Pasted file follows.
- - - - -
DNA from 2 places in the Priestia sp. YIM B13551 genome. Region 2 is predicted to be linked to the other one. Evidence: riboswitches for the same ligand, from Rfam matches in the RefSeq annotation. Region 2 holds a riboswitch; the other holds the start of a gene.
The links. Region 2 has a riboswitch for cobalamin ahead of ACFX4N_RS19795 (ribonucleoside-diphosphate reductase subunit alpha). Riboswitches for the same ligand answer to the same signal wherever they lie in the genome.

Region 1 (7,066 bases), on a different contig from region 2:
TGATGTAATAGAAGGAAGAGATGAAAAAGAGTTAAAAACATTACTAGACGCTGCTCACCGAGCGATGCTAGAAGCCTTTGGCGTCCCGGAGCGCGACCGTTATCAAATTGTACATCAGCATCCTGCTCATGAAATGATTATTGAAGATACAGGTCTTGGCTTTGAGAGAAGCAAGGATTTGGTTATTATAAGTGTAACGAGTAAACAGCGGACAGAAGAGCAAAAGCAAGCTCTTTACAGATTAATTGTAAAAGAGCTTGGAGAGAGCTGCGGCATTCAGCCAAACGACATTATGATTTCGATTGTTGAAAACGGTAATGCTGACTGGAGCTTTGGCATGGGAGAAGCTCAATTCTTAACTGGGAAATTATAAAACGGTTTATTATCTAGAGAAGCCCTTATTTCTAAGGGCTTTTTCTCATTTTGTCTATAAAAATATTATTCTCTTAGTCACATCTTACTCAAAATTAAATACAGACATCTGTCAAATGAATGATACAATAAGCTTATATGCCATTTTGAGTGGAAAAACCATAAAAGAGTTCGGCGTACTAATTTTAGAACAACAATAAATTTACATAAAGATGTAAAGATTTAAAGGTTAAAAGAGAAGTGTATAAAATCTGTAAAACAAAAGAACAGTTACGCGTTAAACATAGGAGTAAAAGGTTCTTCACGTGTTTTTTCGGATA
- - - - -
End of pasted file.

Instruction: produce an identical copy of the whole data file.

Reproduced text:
DNA from 2 places in the Priestia sp. YIM B13551 genome. Region 2 is predicted to be linked to the other one. Evidence: riboswitches for the same ligand, from Rfam matches in the RefSeq annotation. Region 2 holds a riboswitch; the other holds the start of a gene.
The links. Region 2 has a riboswitch for cobalamin ahead of ACFX4N_RS19795 (ribonucleoside-diphosphate reductase subunit alpha). Riboswitches for the same ligand answer to the same signal wherever they lie in the genome.

Region 1 (7,066 bases), on a different contig from region 2:
TGATGTAATAGAAGGAAGAGATGAAAAAGAGTTAAAAACATTACTAGACGCTGCTCACCGAGCGATGCTAGAAGCCTTTGGCGTCCCGGAGCGCGACCGTTATCAAATTGTACATCAGCATCCTGCTCATGAAATGATTATTGAAGATACAGGTCTTGGCTTTGAGAGAAGCAAGGATTTGGTTATTATAAGTGTAACGAGTAAACAGCGGACAGAAGAGCAAAAGCAAGCTCTTTACAGATTAATTGTAAAAGAGCTTGGAGAGAGCTGCGGCATTCAGCCAAACGACATTATGATTTCGATTGTTGAAAACGGTAATGCTGACTGGAGCTTTGGCATGGGAGAAGCTCAATTCTTAACTGGGAAATTATAAAACGGTTTATTATCTAGAGAAGCCCTTATTTCTAAGGGCTTTTTCTCATTTTGTCTATAAAAATATTATTCTCTTAGTCACATCTTACTCAAAATTAAATACAGACATCTGTCAAATGAATGATACAATAAGCTTATATGCCATTTTGAGTGGAAAAACCATAAAAGAGTTCGGCGTACTAATTTTAGAACAACAATAAATTTACATAAAGATGTAAAGATTTAAAGGTTAAAAGAGAAGTGTATAAAATCTGTAAAACAAAAGAACAGTTACGCGTTAAACATAGGAGTAAAAGGTTCTTCACGTGTTTTTTCGGATA